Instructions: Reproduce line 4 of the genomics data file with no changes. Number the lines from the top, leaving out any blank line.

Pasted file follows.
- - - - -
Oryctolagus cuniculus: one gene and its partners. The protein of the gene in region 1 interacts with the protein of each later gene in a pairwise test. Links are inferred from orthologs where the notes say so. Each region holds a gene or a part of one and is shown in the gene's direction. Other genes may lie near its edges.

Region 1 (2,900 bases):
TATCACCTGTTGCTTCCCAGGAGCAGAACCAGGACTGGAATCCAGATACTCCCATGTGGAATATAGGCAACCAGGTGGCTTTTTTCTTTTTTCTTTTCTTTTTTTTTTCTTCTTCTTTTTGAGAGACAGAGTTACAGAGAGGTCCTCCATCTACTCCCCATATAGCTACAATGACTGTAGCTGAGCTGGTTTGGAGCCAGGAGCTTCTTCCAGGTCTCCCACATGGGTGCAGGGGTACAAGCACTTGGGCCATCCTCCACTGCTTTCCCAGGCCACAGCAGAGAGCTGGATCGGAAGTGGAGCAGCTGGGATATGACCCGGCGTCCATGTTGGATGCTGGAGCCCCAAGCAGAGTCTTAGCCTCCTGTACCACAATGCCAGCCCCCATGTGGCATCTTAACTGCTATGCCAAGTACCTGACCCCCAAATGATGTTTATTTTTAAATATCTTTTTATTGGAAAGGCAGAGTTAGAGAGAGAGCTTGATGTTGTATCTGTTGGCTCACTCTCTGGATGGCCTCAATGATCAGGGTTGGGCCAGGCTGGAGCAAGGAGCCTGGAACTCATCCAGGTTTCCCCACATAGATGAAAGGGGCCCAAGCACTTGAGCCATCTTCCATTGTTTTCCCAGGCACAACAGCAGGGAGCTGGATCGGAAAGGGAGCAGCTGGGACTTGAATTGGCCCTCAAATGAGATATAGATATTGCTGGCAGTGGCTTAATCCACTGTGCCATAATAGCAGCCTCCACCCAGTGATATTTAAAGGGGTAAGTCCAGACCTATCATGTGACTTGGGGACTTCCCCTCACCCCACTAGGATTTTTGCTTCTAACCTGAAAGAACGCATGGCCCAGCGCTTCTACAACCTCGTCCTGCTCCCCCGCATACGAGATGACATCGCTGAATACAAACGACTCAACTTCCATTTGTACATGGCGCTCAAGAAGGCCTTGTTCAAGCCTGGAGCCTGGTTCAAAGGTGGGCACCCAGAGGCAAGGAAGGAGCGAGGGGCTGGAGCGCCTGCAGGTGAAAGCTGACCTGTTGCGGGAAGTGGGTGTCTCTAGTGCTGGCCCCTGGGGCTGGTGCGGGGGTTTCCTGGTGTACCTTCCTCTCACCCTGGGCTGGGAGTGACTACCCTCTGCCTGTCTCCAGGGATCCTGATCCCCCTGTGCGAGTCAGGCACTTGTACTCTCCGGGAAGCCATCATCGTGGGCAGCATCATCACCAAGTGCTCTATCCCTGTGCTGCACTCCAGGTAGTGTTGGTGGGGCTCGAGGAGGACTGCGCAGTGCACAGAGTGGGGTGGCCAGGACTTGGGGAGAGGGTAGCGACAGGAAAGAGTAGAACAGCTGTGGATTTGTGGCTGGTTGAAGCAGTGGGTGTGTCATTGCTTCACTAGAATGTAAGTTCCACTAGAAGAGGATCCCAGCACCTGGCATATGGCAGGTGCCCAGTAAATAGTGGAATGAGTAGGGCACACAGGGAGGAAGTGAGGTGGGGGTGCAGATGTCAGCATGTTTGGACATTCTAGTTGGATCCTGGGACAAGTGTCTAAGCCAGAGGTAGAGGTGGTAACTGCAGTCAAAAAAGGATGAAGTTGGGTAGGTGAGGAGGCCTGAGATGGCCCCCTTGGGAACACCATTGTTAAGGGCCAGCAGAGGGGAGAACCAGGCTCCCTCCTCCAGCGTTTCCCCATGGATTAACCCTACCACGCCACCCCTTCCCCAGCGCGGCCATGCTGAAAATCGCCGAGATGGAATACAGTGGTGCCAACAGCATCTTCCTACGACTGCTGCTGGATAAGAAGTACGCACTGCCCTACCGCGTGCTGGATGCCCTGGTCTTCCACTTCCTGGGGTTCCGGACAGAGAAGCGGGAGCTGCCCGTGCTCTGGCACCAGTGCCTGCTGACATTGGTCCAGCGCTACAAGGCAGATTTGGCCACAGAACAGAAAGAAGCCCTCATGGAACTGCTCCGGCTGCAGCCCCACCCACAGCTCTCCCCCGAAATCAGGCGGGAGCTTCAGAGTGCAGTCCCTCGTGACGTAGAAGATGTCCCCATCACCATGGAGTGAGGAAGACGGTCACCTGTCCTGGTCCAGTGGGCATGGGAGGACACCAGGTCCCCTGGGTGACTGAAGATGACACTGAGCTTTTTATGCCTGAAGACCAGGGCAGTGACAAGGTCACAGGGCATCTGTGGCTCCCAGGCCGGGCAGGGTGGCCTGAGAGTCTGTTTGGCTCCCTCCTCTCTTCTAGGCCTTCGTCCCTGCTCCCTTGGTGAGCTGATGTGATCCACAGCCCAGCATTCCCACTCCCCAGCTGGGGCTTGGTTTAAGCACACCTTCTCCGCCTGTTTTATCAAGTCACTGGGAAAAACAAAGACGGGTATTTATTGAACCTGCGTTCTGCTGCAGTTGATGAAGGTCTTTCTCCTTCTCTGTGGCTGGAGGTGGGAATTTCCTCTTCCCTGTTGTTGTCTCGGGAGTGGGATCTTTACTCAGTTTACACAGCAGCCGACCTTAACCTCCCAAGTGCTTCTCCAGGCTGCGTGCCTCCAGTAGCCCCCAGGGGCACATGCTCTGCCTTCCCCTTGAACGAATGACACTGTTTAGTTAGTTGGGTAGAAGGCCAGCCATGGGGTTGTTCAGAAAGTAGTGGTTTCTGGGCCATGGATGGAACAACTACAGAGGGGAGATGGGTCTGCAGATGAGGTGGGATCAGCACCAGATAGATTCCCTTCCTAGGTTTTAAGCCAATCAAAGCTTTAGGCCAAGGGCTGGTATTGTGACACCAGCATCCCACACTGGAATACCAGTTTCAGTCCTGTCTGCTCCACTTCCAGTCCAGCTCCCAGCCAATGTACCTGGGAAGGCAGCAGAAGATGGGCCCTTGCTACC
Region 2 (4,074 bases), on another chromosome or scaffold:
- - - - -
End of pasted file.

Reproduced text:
Region 2 (4,074 bases), on another chromosome or scaffold: